Pope Francis begins Irish visit
The Pope has arrived in Ireland for a historic two-day visit.
The pontiff's flight from Rome touched down at Dublin Airport at 10.26am.
Hundreds of thousands of people are expected to welcome Francis during his whistle-stop tour of the capital city and Co Mayo over the weekend.
In the coming 36 hours, the Pope will witness a country that has undergone seismic social changes in the four decades since the last papal visit in 1979, when John Paul II was lauded by a nation shaped by its relationship with an all-powerful Catholic Church.
Senior Irish clerics and other dignitaries gathered on the apron of the runway to greet the Pope clapped as the Alitalia flight landed.
Irish and Vatican flags were flown from the cockpit windows as the aircraft taxied toward its stand.
Pope Francis emerged from the plane soon after, walking down the steps to be greeted on a red carpet by Tanaiste and foreign affairs minister Simon Coveney, his wife Ruth and their three daughters Jessica, Beth and Annalise. The children greeted him in Irish, English and Spanish.
One of the girls then presented the Pope with a bouquet of flowers. The bouquet included thistles, yellow and white roses and green foliage.
While Francis is sure to receive a warm reception from the thousands of pilgrims who have travelled to be part of the occasion, he will also be met by protesters angry at how the church dealt with multiple clerical sex abuse scandals that have damaged trust in the religious institution and seriously weakened its influence on Irish society.
Mr Coveney acknowledged that many people had mixed feelings about the visit.
"I think it's been difficult for many people, for victims, for Catholics and many of the clergy," he said.
"But I hope and expect that this weekend will be a very powerful moment. He has a personality that can reach out to Irish people."
At some point over the weekend, the Pope will meet a number of abuse victims in a private meeting amid expectation he will use his public utterances elsewhere to confront the emotive issue.
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The Pope was driven from the airport for a meeting with the President at his residence in Dublin's Phoenix Park.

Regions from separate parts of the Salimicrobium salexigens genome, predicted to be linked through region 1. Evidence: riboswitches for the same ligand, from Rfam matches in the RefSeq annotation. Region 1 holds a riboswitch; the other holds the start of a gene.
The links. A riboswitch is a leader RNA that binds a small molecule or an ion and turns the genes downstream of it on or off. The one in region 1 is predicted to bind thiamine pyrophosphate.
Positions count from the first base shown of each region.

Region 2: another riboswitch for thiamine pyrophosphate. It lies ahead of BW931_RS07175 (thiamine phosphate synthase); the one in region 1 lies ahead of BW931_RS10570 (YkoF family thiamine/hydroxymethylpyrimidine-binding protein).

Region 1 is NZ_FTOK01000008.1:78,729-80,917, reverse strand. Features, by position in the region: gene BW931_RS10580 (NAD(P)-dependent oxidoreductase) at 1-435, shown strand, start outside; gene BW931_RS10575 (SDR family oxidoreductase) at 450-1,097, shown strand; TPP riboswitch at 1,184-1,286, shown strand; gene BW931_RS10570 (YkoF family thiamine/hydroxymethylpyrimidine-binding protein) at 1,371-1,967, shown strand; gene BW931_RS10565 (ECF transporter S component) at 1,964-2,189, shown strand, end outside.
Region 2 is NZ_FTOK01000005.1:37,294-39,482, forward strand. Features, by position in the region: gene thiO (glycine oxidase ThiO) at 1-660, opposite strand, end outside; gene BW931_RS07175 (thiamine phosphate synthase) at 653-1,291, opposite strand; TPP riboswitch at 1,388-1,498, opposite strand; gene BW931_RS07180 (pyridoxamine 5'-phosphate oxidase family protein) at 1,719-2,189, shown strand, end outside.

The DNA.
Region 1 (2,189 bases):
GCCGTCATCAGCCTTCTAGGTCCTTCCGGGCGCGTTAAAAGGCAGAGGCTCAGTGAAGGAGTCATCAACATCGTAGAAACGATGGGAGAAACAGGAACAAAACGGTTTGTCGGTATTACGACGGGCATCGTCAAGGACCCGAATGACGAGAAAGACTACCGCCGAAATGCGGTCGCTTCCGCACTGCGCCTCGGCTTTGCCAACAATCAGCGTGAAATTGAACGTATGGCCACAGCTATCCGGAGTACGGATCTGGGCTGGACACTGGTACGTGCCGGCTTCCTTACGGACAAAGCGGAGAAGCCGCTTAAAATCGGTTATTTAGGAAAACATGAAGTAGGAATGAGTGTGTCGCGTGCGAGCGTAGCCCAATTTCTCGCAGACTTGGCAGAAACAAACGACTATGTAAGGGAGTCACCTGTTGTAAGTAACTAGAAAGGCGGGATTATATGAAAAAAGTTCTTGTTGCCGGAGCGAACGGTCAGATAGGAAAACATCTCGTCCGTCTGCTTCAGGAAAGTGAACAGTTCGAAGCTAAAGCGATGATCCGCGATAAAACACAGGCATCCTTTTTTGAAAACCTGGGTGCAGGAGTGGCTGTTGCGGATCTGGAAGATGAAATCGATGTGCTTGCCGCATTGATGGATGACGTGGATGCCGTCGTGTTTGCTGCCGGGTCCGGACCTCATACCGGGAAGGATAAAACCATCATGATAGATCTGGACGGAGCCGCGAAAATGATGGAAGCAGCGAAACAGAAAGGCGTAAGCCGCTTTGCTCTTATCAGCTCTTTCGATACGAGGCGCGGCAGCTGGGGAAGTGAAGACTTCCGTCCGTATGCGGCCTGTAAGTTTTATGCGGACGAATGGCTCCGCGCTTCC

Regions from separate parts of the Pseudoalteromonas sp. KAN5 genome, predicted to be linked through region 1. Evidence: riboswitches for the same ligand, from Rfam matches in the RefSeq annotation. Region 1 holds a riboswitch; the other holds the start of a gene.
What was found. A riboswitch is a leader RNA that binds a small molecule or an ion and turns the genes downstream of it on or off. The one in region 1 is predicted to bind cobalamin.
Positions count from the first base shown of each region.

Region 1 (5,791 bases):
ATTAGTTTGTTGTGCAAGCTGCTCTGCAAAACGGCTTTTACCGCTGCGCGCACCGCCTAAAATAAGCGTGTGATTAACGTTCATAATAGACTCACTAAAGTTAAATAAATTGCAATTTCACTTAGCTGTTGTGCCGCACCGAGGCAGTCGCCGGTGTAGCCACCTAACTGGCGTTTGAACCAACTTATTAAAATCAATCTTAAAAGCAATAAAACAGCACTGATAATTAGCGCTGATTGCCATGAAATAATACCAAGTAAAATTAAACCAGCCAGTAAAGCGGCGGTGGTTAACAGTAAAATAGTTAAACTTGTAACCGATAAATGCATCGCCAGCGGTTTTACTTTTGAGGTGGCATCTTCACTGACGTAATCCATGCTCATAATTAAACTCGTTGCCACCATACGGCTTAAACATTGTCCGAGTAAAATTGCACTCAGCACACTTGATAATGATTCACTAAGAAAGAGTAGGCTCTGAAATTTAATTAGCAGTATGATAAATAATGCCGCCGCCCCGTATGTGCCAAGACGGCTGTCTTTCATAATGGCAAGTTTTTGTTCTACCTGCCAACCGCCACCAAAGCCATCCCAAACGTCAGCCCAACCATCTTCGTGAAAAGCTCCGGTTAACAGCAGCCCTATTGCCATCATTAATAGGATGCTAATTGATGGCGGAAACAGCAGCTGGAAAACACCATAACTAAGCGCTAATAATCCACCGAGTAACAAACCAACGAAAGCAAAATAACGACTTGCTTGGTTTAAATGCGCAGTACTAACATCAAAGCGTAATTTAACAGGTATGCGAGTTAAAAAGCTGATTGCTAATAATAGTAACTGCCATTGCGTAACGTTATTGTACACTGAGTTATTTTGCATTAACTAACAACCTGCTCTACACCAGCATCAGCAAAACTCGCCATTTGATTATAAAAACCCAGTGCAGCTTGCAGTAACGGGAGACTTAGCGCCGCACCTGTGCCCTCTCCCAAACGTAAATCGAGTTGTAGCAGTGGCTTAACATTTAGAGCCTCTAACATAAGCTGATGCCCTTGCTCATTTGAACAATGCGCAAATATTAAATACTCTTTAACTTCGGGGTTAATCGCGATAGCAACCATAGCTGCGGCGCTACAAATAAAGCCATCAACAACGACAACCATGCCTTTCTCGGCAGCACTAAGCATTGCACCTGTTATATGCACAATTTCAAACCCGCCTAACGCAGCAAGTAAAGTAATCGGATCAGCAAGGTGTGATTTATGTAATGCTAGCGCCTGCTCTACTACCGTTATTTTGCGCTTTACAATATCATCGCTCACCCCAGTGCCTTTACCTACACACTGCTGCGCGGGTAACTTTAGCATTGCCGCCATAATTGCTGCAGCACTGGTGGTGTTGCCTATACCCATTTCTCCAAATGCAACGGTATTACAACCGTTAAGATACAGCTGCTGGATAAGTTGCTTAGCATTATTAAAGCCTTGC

Francis was greeted by Mr Higgins and his wife Sabina at their home at Aras an Uachtarain.
The Irish greeting party also included Irish government minister for children and youth affairs Katherine Zappone.
An Irish Army band played the national anthems of Vatican City and the Republic during the arrival ceremony.
Moving inside the property, the pontiff signed the visitors' book before entering into a private meeting with Mr Higgins, which took place ahead of a tree planting ceremony.
The Pope is due to make a speech at Dublin Castle around lunchtime, shortly after meeting Taoiseach Leo Varadkar.
Earlier this week, the Pope wrote a 2,000-word letter to Catholics in which he condemned the crime of sexual abuse by priests and subsequent cover-ups.
He demanded accountability in response to fresh revelations in Pennsylvania in the United States of decades of misconduct by clerics.
Wounds are still open & there is much to be done to bring about justice &truth &healing for victims & survivors. Today I asked the Pope to use his office & influence to ensure this is done here in Ireland and across the World. Above all, I asked him to listen to victims. pic.twitter.com/YnnITpLapr— Leo Varadkar (@campaignforleo) August 25, 2018
Francis is ostensibly in Ireland to attend the World Meeting of Families (WMOF) - a major global church event focused on promoting family values.
However, he will also fulfil a number of other engagements.
With the Republic in the midst of a high-profile homelessness problem, the Pope will meet a number of impacted individuals and families at a centre run by a religious order.
Tens of thousands of people are expected to line the streets of Dublin city centre this afternoon as he passes through in his famous Popemobile.
In the evening he will join 82,000 pilgrims at a musical festival in the landmark Croke Park GAA stadium.
Tomorrow, the Pope will fly west to Co Mayo, where he will follow in the footsteps of John Paul II and take part in a religious service at a Holy shrine in Knock.
He will then return to Dublin for the closing centrepiece of the WMOF event - an outdoor Mass in front of an expected congregation of half a million people in Phoenix Park.